Boko Haram offers to swap kidnapped girls for detainees
Nigeria's Boko Haram extremists are offering to free more than 200 young women and girls kidnapped from a boarding school in the town of Chibok in exchange for the release of militant leaders held by the government, a human rights activist has told The Associated Press.
Lagos: Nigeria's Boko Haram extremists are offering to free more than 200 young women and girls kidnapped from a boarding school in the town of Chibok in exchange for the release of militant leaders held by the government, a human rights activist has told The Associated Press.
The activist said Boko Haram's current offer is limited to the girls from the school in northeastern Nigeria whose mass abduction in April 2014 ignited worldwide outrage and a campaign to "Bring Back Our Girls" that stretched to the White House.
The new initiative reopens an offer made last year to the government of former President Goodluck Jonathan to release the 219 students in exchange for 16 Boko Haram detainees, the activist said.
The man, who was involved in negotiations with Boko Haram last year and is close to current negotiators, spoke on condition of anonymity because he was not authorized to talk to reporters on this sensitive issue.
Fred Eno, an apolitical Nigerian who has been negotiating with Boko Haram for more than a year, told the AP that "another window of opportunity opened" in the last few days, though he could not discuss details.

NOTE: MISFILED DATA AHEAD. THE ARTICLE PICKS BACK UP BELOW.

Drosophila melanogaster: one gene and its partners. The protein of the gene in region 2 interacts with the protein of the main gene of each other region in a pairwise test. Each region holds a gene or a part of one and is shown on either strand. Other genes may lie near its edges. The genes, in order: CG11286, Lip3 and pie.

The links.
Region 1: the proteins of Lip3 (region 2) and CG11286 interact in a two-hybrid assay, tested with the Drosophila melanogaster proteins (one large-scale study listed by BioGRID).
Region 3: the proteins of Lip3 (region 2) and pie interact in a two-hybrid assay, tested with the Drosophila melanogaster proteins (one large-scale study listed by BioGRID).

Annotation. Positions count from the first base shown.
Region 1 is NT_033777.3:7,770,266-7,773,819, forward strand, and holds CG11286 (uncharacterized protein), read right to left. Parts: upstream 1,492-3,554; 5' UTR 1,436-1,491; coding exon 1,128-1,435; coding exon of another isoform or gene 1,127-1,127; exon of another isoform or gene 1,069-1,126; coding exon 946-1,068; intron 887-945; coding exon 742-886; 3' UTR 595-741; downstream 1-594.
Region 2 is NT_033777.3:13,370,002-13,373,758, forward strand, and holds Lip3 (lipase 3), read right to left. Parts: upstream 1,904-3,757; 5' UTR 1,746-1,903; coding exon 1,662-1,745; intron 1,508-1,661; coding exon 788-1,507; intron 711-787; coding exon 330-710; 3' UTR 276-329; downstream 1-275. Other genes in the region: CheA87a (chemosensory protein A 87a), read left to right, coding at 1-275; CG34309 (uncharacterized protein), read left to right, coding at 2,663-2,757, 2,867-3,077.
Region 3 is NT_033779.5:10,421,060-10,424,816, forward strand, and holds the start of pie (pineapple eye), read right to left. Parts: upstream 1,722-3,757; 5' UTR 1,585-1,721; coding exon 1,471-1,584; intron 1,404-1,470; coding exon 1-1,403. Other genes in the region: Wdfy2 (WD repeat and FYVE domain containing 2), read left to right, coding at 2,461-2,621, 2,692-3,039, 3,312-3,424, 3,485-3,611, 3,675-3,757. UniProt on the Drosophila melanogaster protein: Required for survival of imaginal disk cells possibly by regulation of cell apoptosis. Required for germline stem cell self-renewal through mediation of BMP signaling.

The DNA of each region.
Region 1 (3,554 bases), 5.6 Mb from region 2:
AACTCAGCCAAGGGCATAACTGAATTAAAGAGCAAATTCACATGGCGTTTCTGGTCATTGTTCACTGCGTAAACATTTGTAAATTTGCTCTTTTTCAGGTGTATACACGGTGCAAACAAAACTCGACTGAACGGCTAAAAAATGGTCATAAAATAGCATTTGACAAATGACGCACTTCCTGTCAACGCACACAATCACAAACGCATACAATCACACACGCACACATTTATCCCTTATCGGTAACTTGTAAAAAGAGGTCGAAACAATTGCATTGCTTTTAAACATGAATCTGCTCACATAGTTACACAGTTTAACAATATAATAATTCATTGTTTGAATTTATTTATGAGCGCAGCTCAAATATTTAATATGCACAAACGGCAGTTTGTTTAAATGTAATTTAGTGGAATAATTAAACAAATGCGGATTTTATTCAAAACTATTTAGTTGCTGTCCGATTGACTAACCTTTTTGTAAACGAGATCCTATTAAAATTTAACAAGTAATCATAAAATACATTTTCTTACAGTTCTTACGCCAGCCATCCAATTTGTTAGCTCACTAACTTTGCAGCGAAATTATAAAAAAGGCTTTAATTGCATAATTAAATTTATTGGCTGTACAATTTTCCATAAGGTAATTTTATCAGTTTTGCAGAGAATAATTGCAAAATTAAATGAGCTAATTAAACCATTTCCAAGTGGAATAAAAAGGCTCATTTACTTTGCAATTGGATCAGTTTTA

He said the recent slew of Boko Haram bloodletting -- some 350 people killed in the past nine days -- is consistent with past ratcheting up of violence as the militants seek a stronger negotiating position.
Presidential adviser Femi Adesina said on Saturday that Nigeria's government "will not be averse" to talks with Boko Haram.
"Most wars, however furious or vicious, often end around the negotiation table," he said.
Eno said the 5-week-old administration of President Muhammadu Buhari offers "a clean slate" to bring the militants back to negotiations that had become poisoned by the different security agencies and their advice to Jonathan.
Two months of talks last year led government representatives and Eno to travel in September to a northeastern town where the prisoner exchange was to take place, only to be stymied by the Department for State Service intelligence agency, the activist said.
At the last minute, the agency said it was holding only four of the militants sought by Boko Haram, the activist said.
It is not known how many Boko Haram suspects are detained by Nigeria's intelligence agency, whose chief Buhari fired last week.
The activist said the agency continues to hold suspects illegally because it does not have enough evidence for a conviction, and any court would free them.
Nigerian law requires charges be brought after 48 hours.